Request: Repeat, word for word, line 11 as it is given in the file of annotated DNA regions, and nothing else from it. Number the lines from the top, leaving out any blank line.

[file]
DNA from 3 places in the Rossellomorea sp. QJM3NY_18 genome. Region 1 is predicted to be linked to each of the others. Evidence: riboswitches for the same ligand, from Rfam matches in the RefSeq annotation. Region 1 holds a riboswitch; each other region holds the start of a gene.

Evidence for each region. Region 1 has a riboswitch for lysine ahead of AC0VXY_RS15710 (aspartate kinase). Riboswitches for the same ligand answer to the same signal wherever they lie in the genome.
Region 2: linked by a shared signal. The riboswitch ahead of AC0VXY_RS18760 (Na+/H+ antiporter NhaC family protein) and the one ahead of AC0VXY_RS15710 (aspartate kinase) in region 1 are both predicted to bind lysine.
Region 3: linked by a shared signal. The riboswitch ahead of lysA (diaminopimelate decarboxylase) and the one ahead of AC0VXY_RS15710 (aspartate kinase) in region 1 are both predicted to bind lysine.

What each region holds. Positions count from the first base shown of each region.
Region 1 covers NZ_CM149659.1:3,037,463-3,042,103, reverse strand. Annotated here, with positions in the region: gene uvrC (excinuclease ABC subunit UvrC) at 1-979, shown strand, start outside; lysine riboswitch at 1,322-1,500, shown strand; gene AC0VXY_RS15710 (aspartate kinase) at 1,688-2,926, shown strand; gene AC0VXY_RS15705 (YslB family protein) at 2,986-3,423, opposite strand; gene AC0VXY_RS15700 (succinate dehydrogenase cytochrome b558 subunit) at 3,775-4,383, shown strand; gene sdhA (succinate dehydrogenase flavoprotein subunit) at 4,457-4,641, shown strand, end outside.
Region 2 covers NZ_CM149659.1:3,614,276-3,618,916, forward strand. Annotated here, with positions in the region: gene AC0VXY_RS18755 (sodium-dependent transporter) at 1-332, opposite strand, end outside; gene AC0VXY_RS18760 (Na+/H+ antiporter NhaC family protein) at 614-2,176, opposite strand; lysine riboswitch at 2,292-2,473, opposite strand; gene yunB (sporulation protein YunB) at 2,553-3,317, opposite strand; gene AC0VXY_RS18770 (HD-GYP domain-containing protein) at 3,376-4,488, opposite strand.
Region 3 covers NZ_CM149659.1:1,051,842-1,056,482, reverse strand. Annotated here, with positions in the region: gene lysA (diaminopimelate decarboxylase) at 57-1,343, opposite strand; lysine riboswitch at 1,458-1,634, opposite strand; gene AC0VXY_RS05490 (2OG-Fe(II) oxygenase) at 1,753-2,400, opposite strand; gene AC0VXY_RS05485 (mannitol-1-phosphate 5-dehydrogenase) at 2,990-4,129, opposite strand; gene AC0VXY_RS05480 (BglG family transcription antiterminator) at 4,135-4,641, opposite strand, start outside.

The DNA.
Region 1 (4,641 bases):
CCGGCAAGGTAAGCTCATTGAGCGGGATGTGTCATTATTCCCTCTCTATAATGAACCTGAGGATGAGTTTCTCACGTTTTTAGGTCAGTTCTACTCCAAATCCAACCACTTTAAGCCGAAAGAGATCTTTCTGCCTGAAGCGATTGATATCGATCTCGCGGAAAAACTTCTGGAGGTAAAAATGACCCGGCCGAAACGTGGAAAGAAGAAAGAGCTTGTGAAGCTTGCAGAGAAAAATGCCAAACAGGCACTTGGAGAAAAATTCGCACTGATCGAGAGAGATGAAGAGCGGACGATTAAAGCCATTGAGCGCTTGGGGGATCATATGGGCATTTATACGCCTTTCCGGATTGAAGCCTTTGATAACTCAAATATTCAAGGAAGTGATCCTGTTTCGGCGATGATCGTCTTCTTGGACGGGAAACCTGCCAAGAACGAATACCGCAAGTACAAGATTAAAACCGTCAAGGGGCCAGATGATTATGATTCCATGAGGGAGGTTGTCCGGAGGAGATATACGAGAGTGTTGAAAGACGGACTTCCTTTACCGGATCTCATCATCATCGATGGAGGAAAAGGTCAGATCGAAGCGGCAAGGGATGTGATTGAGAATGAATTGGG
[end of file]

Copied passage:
CCGGCAAGGTAAGCTCATTGAGCGGGATGTGTCATTATTCCCTCTCTATAATGAACCTGAGGATGAGTTTCTCACGTTTTTAGGTCAGTTCTACTCCAAATCCAACCACTTTAAGCCGAAAGAGATCTTTCTGCCTGAAGCGATTGATATCGATCTCGCGGAAAAACTTCTGGAGGTAAAAATGACCCGGCCGAAACGTGGAAAGAAGAAAGAGCTTGTGAAGCTTGCAGAGAAAAATGCCAAACAGGCACTTGGAGAAAAATTCGCACTGATCGAGAGAGATGAAGAGCGGACGATTAAAGCCATTGAGCGCTTGGGGGATCATATGGGCATTTATACGCCTTTCCGGATTGAAGCCTTTGATAACTCAAATATTCAAGGAAGTGATCCTGTTTCGGCGATGATCGTCTTCTTGGACGGGAAACCTGCCAAGAACGAATACCGCAAGTACAAGATTAAAACCGTCAAGGGGCCAGATGATTATGATTCCATGAGGGAGGTTGTCCGGAGGAGATATACGAGAGTGTTGAAAGACGGACTTCCTTTACCGGATCTCATCATCATCGATGGAGGAAAAGGTCAGATCGAAGCGGCAAGGGATGTGATTGAGAATGAATTGGG